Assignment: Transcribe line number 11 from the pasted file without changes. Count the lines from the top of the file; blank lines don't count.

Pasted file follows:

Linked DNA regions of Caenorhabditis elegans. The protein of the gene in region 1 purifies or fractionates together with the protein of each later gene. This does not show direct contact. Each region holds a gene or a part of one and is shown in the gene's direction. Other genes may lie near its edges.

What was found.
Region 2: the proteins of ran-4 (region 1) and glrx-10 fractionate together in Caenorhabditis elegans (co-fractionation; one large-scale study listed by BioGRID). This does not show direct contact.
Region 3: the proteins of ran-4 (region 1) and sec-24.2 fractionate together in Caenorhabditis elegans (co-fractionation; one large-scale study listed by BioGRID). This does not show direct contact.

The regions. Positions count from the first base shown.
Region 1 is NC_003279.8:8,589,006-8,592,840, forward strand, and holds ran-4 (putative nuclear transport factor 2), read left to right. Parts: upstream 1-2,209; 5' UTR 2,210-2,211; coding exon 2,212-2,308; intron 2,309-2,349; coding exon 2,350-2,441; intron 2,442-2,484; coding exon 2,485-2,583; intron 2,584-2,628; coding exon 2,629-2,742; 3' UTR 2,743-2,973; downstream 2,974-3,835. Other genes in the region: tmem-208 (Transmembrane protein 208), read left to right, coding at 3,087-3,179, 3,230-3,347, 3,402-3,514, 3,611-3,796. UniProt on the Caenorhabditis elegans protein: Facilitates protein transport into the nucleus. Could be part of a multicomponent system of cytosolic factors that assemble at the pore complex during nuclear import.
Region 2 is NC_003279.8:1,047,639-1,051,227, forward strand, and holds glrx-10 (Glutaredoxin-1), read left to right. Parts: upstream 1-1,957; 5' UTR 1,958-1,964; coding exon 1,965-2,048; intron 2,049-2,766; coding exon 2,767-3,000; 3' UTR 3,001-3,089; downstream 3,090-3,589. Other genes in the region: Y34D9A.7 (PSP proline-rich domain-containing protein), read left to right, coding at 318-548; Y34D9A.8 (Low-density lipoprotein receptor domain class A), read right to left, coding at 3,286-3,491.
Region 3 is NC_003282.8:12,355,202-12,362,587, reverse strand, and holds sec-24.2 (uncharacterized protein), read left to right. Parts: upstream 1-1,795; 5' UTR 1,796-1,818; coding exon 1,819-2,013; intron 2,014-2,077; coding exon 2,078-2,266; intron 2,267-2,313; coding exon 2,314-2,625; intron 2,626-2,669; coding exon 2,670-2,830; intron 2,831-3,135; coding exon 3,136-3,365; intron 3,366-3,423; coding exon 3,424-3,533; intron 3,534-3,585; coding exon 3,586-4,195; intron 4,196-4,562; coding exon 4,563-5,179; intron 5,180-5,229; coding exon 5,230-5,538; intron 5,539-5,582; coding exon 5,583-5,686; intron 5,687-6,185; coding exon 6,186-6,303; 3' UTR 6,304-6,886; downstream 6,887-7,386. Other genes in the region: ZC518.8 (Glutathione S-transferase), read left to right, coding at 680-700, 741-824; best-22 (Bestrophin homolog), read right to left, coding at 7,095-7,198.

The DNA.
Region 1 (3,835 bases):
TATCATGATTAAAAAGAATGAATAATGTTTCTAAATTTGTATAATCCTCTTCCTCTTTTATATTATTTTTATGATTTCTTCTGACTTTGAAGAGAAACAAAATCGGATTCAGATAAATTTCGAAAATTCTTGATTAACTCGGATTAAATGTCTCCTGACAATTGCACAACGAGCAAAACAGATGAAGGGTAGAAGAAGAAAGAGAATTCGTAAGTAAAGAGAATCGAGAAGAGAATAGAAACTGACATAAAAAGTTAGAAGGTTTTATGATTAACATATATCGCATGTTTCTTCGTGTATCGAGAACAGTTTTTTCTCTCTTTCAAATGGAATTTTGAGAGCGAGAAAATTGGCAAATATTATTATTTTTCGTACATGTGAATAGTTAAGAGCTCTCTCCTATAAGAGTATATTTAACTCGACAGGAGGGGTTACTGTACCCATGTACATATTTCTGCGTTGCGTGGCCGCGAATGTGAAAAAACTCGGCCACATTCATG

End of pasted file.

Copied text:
TATCATGATTAAAAAGAATGAATAATGTTTCTAAATTTGTATAATCCTCTTCCTCTTTTATATTATTTTTATGATTTCTTCTGACTTTGAAGAGAAACAAAATCGGATTCAGATAAATTTCGAAAATTCTTGATTAACTCGGATTAAATGTCTCCTGACAATTGCACAACGAGCAAAACAGATGAAGGGTAGAAGAAGAAAGAGAATTCGTAAGTAAAGAGAATCGAGAAGAGAATAGAAACTGACATAAAAAGTTAGAAGGTTTTATGATTAACATATATCGCATGTTTCTTCGTGTATCGAGAACAGTTTTTTCTCTCTTTCAAATGGAATTTTGAGAGCGAGAAAATTGGCAAATATTATTATTTTTCGTACATGTGAATAGTTAAGAGCTCTCTCCTATAAGAGTATATTTAACTCGACAGGAGGGGTTACTGTACCCATGTACATATTTCTGCGTTGCGTGGCCGCGAATGTGAAAAAACTCGGCCACATTCATG